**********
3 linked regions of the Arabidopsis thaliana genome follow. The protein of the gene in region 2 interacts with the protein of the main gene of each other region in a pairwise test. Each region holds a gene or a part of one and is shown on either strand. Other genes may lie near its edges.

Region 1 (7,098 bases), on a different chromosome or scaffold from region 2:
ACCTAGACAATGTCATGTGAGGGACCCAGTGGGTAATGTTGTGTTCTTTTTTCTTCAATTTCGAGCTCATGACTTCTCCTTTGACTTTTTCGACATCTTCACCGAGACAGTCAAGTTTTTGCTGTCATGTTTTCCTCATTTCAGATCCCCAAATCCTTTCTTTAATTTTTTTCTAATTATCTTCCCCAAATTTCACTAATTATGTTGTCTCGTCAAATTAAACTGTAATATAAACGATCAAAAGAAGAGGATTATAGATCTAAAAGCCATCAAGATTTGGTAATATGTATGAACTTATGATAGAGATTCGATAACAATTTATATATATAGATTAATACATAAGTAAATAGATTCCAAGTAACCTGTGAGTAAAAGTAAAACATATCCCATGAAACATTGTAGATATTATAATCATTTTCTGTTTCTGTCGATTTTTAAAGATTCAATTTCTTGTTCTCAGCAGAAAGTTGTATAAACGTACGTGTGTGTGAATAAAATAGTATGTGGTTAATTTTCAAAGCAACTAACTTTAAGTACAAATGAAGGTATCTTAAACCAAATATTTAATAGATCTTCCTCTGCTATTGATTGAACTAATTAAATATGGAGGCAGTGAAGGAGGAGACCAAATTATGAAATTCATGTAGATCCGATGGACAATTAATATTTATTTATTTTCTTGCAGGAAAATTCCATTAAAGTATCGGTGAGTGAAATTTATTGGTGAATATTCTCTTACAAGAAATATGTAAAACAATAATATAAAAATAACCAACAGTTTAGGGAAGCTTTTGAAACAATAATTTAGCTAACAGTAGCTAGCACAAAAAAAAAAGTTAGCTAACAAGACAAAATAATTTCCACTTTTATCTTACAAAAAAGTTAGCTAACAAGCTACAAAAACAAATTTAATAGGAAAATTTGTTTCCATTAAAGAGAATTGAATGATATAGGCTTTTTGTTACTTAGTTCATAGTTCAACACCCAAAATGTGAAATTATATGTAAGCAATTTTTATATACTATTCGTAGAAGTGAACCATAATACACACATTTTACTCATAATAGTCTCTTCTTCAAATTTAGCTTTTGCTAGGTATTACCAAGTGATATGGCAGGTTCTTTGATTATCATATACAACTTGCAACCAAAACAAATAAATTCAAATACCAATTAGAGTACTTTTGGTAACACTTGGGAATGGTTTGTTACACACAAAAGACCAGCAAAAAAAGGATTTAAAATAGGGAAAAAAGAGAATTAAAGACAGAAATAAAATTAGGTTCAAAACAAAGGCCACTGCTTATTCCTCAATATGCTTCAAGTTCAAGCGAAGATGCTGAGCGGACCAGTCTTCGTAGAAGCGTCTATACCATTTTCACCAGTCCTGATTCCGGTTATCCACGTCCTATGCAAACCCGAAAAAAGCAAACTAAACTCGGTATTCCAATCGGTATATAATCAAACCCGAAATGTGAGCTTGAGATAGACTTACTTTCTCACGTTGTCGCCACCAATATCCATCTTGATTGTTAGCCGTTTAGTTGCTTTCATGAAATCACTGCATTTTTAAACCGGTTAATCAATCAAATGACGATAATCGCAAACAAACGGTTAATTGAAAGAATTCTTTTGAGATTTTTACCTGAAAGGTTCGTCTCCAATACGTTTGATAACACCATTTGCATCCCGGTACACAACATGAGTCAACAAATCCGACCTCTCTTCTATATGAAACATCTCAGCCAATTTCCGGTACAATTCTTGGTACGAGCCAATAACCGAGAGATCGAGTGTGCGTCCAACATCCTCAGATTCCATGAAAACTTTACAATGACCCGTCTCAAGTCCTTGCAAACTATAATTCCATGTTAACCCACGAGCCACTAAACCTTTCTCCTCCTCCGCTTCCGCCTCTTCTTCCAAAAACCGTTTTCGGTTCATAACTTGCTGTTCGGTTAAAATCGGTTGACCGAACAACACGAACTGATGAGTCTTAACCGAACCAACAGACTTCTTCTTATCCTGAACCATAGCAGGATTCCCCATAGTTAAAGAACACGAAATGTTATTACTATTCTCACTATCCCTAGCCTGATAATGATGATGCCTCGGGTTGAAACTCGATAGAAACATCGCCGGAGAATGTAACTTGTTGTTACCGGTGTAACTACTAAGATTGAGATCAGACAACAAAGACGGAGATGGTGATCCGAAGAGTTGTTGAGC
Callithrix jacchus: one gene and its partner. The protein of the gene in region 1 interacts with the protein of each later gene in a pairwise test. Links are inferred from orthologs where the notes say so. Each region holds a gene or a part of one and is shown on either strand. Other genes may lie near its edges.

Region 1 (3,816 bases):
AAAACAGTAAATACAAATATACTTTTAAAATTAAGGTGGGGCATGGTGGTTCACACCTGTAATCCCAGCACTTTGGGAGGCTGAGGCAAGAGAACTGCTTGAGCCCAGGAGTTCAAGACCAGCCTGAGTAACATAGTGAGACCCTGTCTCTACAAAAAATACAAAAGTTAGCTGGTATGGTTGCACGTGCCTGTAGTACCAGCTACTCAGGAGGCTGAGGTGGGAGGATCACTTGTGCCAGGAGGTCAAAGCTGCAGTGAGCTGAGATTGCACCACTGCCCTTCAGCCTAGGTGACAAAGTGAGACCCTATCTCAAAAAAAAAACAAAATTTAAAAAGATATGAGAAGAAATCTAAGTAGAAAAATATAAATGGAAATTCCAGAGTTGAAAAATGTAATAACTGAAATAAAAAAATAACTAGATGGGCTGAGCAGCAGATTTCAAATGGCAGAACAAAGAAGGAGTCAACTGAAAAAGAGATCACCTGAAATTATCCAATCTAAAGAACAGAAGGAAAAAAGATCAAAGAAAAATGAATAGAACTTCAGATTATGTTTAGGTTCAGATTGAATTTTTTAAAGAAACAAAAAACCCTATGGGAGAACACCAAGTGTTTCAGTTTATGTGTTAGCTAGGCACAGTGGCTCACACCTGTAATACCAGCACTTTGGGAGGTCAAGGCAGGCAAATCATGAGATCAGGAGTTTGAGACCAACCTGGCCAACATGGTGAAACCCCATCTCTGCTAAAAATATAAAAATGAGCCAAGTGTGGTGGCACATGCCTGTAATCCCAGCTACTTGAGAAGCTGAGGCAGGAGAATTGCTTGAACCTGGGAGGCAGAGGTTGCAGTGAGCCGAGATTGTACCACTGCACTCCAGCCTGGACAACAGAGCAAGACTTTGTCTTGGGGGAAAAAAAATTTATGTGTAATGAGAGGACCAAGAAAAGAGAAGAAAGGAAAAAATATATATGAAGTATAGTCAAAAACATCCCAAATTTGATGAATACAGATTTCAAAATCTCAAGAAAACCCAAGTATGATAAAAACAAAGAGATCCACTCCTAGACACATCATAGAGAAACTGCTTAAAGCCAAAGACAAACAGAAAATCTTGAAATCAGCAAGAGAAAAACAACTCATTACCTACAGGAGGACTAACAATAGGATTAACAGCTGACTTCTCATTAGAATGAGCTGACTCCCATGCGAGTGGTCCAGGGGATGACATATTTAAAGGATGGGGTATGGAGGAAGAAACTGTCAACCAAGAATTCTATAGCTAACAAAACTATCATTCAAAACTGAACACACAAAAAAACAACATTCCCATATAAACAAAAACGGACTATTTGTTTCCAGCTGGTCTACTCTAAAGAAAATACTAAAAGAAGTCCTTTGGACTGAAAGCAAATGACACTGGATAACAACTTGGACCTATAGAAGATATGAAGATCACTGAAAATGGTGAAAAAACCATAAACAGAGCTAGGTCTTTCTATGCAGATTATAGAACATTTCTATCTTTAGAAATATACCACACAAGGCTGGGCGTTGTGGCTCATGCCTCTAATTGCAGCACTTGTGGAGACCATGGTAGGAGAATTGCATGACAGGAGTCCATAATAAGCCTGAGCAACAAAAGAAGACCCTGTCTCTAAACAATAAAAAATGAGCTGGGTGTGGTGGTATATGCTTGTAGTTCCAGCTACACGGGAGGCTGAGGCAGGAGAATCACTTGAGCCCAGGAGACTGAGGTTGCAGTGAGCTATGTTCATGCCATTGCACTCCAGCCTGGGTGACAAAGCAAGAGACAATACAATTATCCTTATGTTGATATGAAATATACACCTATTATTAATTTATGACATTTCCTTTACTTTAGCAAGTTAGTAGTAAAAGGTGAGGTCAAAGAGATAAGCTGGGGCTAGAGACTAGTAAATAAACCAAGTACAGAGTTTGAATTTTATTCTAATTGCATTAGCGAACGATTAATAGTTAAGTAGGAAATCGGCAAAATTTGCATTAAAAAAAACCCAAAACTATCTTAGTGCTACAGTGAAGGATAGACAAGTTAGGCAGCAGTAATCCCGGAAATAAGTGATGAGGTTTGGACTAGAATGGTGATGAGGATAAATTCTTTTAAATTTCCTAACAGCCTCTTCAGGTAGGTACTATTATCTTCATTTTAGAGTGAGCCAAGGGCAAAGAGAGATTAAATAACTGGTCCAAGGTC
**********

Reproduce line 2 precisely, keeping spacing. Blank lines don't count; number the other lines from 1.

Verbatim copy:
Region 1 (7,098 bases), on a different chromosome or scaffold from region 2: